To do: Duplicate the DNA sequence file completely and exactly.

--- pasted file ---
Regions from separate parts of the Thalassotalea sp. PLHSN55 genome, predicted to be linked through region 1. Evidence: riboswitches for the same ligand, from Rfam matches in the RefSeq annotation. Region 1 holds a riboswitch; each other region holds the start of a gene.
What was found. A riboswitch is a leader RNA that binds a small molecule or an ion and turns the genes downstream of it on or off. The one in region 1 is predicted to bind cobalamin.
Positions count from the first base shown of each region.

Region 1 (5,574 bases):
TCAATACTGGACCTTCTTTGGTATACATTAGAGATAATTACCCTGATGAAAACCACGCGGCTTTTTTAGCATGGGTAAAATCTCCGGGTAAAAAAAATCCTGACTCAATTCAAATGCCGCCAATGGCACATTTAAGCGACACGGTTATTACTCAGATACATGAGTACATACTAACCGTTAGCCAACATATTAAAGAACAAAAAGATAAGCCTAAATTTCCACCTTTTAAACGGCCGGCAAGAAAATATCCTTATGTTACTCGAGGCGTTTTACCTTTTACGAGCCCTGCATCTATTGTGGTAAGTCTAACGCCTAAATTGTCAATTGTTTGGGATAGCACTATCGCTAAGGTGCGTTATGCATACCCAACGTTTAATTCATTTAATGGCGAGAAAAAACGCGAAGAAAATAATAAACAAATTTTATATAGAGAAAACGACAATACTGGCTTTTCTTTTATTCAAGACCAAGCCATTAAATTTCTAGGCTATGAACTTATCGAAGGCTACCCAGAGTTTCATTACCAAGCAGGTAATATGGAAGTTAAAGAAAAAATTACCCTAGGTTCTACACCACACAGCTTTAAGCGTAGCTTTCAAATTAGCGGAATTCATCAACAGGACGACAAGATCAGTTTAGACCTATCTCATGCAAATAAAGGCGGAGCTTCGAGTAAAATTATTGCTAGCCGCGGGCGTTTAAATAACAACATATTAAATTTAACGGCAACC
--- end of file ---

Regions from separate parts of the Thalassotalea sp. PLHSN55 genome, predicted to be linked through region 1. Evidence: riboswitches for the same ligand, from Rfam matches in the RefSeq annotation. Region 1 holds a riboswitch; each other region holds the start of a gene.
What was found. A riboswitch is a leader RNA that binds a small molecule or an ion and turns the genes downstream of it on or off. The one in region 1 is predicted to bind cobalamin.
Positions count from the first base shown of each region.

Region 1 (5,574 bases):
TCAATACTGGACCTTCTTTGGTATACATTAGAGATAATTACCCTGATGAAAACCACGCGGCTTTTTTAGCATGGGTAAAATCTCCGGGTAAAAAAAATCCTGACTCAATTCAAATGCCGCCAATGGCACATTTAAGCGACACGGTTATTACTCAGATACATGAGTACATACTAACCGTTAGCCAACATATTAAAGAACAAAAAGATAAGCCTAAATTTCCACCTTTTAAACGGCCGGCAAGAAAATATCCTTATGTTACTCGAGGCGTTTTACCTTTTACGAGCCCTGCATCTATTGTGGTAAGTCTAACGCCTAAATTGTCAATTGTTTGGGATAGCACTATCGCTAAGGTGCGTTATGCATACCCAACGTTTAATTCATTTAATGGCGAGAAAAAACGCGAAGAAAATAATAAACAAATTTTATATAGAGAAAACGACAATACTGGCTTTTCTTTTATTCAAGACCAAGCCATTAAATTTCTAGGCTATGAACTTATCGAAGGCTACCCAGAGTTTCATTACCAAGCAGGTAATATGGAAGTTAAAGAAAAAATTACCCTAGGTTCTACACCACACAGCTTTAAGCGTAGCTTTCAAATTAGCGGAATTCATCAACAGGACGACAAGATCAGTTTAGACCTATCTCATGCAAATAAAGGCGGAGCTTCGAGTAAAATTATTGCTAGCCGCGGGCGTTTAAATAACAACATATTAAATTTAACGGCAACC